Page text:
Advertisement

Endoscopic Anatomy Along the Transnasal Approach to the Pituitary Gland and the Surrounding Structures

  • M. Tschabitscher
  • R. J. Galzio
Chapter

Abstract

“The nasal route is impracticable and can be never otherwise”, Dandy, 1945 [2]. This assumption of one of the greatest neurosurgeons of the 20th century proved to be wrong. The idea of reaching the pituitary along the preformed route through the nose and the sphenoid sinus goes back to Davide Giordano’s [4] theoretical considerations in 1894. Schloffer [13] first practically tried to access the pituitary by reflecting the nose and removing most of what is inside it, i.e. the nasal septum, the turbinates and the ethmoid. Kanavel [8] only reflected the lower half of the nose and thus spared the ethmoid, while Halstead [5] used a sublabial approach. With Hirsch’s [6, 7] work the transnasal approach made its first breakthrough in 1909.

Keywords

Internal Carotid Artery Cavernous Sinus Sphenoid Sinus Nasal Septum Ophthalmic Artery 
These keywords were added by machine and not by the authors. This process is experimental and the keywords may be updated as the learning algorithm improves.

Preview

Unable to display preview. Download preview PDF.

Unable to display preview. Download preview PDF.

References

  1. 1.
    Clara M (1966) Entwicklungsgeschichte des Menschen, 6.Aufl. VEB Georg Thieme, LeipzigGoogle Scholar
  2. 2.
    Dandy W.E. (1945) Surgery of the Brain. In: Lewis’ practice of surgery, vol 12. Maryland W. F. Prior Company Inc., Hagerstown, p 557Google Scholar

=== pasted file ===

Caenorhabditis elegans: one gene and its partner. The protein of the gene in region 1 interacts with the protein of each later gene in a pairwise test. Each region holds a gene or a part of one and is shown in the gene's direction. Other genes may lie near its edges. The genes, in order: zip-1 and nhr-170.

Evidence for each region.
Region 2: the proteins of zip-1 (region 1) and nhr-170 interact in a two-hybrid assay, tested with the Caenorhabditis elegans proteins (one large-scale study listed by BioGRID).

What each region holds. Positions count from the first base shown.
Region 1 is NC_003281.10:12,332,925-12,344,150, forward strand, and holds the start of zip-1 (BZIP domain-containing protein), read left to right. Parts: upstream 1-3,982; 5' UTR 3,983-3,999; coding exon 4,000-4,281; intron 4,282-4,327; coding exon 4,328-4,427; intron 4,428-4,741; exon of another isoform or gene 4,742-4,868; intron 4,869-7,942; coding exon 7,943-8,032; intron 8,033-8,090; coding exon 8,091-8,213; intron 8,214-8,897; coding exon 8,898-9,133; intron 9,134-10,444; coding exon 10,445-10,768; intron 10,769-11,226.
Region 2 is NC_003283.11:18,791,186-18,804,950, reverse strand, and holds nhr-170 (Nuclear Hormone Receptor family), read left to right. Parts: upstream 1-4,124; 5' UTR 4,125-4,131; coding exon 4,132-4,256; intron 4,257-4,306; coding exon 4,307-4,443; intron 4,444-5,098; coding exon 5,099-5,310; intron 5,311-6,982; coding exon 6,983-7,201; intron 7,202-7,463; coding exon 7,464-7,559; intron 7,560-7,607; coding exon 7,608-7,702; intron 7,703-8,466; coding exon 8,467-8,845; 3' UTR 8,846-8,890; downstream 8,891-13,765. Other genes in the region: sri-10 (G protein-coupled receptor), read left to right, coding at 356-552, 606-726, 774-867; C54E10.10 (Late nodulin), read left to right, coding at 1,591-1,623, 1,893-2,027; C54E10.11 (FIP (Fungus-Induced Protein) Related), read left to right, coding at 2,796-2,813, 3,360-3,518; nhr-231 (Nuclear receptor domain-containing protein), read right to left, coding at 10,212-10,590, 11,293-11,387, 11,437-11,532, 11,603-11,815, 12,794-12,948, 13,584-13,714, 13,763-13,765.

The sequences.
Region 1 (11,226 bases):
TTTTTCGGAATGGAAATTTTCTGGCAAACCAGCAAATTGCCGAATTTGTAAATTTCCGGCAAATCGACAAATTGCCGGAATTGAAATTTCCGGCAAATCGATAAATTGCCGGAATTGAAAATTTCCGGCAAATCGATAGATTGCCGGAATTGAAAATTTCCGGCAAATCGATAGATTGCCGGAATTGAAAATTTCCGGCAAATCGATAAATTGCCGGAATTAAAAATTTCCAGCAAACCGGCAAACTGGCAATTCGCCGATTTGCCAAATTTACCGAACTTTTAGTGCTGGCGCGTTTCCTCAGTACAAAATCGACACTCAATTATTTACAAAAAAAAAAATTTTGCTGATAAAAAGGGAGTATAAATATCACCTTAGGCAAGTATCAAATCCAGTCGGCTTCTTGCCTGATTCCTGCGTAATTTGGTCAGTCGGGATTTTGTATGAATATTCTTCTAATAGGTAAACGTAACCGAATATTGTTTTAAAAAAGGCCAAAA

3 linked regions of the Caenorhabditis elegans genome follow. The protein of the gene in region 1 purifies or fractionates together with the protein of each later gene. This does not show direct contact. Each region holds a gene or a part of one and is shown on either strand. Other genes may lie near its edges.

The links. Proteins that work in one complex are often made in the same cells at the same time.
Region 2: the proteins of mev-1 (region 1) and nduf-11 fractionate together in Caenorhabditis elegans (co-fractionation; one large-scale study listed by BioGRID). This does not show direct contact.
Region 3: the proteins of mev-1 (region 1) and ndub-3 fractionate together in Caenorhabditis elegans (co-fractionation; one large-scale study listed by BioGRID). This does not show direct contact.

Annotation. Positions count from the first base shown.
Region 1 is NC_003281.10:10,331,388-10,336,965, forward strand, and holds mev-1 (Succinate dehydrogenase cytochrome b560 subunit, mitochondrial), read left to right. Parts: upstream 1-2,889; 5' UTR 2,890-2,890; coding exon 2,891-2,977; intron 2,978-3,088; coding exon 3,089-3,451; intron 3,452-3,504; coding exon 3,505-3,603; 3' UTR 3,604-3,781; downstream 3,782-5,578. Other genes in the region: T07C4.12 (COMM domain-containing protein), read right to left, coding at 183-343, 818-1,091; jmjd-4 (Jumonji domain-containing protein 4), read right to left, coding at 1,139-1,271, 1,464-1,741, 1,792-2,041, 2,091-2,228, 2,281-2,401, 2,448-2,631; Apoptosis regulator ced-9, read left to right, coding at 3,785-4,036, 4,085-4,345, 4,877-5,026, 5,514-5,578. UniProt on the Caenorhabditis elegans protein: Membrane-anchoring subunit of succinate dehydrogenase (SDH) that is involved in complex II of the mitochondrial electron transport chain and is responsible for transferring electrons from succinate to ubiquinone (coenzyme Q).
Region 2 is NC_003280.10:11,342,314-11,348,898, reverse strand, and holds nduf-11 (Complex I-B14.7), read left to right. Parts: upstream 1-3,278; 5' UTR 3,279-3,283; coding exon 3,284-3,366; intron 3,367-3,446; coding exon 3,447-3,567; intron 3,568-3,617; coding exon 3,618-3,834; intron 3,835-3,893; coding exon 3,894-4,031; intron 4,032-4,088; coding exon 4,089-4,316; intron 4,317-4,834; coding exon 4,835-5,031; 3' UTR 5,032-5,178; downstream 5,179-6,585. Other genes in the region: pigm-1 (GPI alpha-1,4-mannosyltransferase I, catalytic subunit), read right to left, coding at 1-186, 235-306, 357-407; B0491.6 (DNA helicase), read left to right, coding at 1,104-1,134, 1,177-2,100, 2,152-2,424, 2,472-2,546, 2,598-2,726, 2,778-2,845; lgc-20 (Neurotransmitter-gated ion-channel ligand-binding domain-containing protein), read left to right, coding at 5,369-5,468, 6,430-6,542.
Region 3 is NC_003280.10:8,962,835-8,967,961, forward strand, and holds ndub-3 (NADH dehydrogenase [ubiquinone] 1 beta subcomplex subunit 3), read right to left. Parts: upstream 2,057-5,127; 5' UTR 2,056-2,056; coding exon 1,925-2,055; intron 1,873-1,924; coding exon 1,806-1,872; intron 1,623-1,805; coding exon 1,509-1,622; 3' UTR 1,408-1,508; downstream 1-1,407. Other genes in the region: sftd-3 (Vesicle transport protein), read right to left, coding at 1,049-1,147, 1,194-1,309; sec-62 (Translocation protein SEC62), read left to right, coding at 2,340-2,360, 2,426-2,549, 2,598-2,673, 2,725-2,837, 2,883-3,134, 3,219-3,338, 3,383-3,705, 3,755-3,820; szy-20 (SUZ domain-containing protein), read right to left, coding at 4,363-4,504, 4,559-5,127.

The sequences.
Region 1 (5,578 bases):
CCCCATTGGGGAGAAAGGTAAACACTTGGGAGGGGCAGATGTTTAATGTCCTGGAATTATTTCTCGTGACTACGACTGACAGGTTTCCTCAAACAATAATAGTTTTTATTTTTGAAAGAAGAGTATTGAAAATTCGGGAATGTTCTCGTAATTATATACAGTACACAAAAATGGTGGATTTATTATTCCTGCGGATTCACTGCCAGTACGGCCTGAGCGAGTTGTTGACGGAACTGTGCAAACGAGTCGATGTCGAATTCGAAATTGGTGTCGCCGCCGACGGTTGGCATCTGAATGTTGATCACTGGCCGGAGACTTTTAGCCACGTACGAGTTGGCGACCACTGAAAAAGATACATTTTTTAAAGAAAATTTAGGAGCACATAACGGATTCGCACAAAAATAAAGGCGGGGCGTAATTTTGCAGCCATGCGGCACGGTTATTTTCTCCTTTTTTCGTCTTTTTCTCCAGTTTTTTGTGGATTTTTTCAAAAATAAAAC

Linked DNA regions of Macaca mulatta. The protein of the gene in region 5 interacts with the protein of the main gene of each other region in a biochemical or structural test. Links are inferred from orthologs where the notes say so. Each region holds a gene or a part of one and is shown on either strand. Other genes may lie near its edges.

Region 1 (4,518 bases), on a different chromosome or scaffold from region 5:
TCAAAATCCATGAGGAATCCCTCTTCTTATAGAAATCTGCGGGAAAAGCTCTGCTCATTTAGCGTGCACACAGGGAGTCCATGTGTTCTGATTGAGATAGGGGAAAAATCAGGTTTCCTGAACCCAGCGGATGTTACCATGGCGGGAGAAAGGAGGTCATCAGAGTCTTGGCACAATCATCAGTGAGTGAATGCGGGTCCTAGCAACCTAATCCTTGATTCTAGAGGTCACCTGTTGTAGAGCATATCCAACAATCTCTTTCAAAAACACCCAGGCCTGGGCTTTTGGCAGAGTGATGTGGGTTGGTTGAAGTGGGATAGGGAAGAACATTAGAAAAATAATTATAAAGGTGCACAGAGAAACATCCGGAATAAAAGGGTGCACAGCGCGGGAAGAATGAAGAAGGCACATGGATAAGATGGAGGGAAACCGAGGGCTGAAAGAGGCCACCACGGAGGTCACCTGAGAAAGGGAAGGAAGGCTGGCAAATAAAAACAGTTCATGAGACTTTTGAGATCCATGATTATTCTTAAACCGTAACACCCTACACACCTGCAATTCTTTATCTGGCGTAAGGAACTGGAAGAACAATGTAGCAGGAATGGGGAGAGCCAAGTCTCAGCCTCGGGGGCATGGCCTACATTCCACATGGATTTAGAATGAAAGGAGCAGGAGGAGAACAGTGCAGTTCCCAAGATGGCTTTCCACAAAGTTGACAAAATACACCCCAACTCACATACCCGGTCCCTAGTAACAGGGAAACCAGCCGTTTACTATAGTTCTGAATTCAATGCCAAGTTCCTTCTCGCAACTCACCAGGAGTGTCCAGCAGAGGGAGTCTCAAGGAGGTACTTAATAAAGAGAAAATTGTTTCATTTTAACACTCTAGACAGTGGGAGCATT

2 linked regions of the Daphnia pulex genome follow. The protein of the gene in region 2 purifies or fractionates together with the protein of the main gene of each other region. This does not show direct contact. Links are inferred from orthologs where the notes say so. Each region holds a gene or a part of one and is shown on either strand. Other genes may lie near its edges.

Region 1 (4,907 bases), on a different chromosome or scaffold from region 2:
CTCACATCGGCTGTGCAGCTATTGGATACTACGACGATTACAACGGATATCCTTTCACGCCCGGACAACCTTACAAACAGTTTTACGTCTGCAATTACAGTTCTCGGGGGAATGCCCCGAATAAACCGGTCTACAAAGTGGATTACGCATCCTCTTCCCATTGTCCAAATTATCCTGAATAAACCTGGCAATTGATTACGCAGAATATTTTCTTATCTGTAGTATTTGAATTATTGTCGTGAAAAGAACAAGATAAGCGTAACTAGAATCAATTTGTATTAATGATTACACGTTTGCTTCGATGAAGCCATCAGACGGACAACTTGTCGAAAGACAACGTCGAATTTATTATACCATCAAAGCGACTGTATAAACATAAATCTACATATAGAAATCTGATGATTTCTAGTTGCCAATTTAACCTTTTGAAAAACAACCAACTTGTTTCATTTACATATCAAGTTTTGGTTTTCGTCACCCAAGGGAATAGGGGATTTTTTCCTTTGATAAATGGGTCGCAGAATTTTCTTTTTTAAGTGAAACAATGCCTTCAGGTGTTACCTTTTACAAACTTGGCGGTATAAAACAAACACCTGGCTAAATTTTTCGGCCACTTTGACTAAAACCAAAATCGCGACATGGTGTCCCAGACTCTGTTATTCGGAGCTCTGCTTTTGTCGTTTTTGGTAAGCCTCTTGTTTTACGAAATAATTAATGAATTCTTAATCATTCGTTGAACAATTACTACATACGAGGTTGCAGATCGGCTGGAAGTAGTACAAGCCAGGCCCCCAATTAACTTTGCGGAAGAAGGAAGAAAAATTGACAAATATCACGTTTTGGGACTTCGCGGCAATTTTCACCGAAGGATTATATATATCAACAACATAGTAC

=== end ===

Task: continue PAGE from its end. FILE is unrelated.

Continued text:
3. 3.
    Ferner H (1960) Die Hypophysenzisterne des Menschen und ihre Beziehung zum Entstehungsmechanismus der sekundaren Sellaerweiterung. Z Anat Entw Gesch 121: 407–416CrossRefGoogle Scholar
  4. 4.
    Giordano D (1894) Manuale di medicina operativa. In: Duplay e Reclus (eds) Trattato di Chirurgia. UTET, Torino, pp 100–103. (quoted from Guiffré R. Neurosurgery 42: 909-912, 1998)Google Scholar
  5. 5.
    Halstead A.E. (1910) The operative treatment of tumors of the hypophysis. Surg Gynec & Obstet 10: 494–502Google Scholar
  6. 6.
    Hirsch O, Kotrnetz H (1931) Uber die topographische Beziehungen des Chiasma opticum zur Hypophyse und ihre Bedeutung fUr die Chirurgie des Hirnanhanges. Arch Klin Chirurgie 168: 85–110Google Scholar
  7. 7.
    Hirsch O (1909) Eine neue Methode der endonasalen Operation von Hypophysentumoren. Wiener Med Wochenschrift 12: 636–638Google Scholar
  8. 8.
    Kanavel AB (1909) The removal of tumors of the pituitary body by an infranasal route. JAMA 53: 1704–1707CrossRefGoogle Scholar
  9. 9.
    Lang J (1988) Klinische Anatomie der Nase, Nasenhohle und Nebenhohlen. Aktuelle OtoRhino-Laryngologie Bd 11. Georg Thieme, Stuttgart New YorkGoogle Scholar
  10. 10.
    McConnell EM (1953) The arterial blood supply of the human hypophysis cerebri. Anat Rec 115: 175–201PubMedCrossRefGoogle Scholar
  11. 11.
    Perneczky A, Tschabitscher M, Resch KDM (1993) Endoscopic anatomy for neurosurgery. Georg Thieme, Stuttgart New YorkGoogle Scholar
  12. 12.
    Schaeffer JP (1924) Some points in the regional anatomy of the optic pathway, with especial reference to tumors of the hypophysis cerebri and resulting ocular changes. Anat Rec 28:243–279CrossRefGoogle Scholar
  13. 13.
    Schloffer H (1906) Zur Frage der Operationen an der Hypophyse. Beitr Klin Chirurgie 50: 767–817Google Scholar
  14. 14.
    Zuckerkandl E (1893) Normale und Pathologische Anatomie der Nasenhohle und ihrer pneumatischen Anhaenge. Bd 1, 2. Aufl. Wilhelm Braumüller, Wien LeipzigGoogle Scholar

Copyright information

© Springer-Verlag Wien 2003

Authors and Affiliations

  • M. Tschabitscher
  • R. J. Galzio

There are no affiliations available

Personalised recommendations